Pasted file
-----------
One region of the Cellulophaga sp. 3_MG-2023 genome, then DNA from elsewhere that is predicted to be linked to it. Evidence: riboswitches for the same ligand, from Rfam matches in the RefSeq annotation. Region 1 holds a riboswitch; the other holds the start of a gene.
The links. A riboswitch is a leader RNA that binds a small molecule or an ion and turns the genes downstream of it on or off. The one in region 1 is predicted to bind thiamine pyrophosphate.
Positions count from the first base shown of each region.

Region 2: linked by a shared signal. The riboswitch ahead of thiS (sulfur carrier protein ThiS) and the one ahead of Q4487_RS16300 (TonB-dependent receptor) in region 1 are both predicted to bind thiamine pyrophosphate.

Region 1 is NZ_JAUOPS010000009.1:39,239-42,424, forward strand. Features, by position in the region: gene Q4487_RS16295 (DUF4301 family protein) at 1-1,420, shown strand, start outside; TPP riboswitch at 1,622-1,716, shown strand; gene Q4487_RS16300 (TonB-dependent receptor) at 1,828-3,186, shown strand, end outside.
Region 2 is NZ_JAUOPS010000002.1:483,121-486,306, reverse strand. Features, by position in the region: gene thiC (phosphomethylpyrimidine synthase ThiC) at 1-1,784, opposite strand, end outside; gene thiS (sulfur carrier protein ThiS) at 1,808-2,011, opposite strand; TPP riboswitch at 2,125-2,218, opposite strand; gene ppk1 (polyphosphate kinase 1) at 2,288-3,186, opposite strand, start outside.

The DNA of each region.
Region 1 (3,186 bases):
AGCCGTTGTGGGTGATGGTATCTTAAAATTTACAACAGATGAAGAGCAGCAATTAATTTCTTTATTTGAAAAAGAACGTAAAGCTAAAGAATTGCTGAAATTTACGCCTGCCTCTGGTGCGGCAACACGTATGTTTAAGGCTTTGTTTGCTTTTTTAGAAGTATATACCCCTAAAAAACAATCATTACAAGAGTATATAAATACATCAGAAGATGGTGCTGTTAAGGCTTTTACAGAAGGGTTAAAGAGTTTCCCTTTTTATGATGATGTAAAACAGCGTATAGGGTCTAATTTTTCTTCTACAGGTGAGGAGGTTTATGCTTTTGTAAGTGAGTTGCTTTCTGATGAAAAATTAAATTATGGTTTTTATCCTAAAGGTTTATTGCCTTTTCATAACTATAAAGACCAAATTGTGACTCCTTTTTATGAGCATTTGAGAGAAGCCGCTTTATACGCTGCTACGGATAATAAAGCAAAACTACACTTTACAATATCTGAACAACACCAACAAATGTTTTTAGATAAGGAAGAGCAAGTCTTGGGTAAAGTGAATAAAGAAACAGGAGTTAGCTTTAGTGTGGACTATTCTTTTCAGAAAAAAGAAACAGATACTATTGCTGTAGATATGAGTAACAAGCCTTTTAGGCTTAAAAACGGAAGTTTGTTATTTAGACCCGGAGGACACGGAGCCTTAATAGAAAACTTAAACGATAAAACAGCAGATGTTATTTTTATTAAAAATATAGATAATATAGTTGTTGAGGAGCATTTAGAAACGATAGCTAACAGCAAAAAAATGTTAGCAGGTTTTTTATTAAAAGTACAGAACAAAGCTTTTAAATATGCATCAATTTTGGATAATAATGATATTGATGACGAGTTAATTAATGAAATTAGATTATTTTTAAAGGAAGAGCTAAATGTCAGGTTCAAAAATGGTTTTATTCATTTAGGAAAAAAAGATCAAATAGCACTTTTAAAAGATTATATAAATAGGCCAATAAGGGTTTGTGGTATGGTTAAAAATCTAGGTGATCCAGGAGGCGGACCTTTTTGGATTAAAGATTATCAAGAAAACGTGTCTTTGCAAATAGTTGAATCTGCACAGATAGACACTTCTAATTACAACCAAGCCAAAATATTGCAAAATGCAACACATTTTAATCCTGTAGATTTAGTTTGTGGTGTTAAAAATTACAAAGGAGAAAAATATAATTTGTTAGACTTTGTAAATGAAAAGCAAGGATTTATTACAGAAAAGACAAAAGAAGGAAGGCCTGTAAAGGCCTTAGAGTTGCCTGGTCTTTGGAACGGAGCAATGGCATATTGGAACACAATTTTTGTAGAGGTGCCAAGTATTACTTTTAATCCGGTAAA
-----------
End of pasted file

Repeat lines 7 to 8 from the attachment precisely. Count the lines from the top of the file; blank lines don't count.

The DNA of each region.
Region 1 (3,186 bases):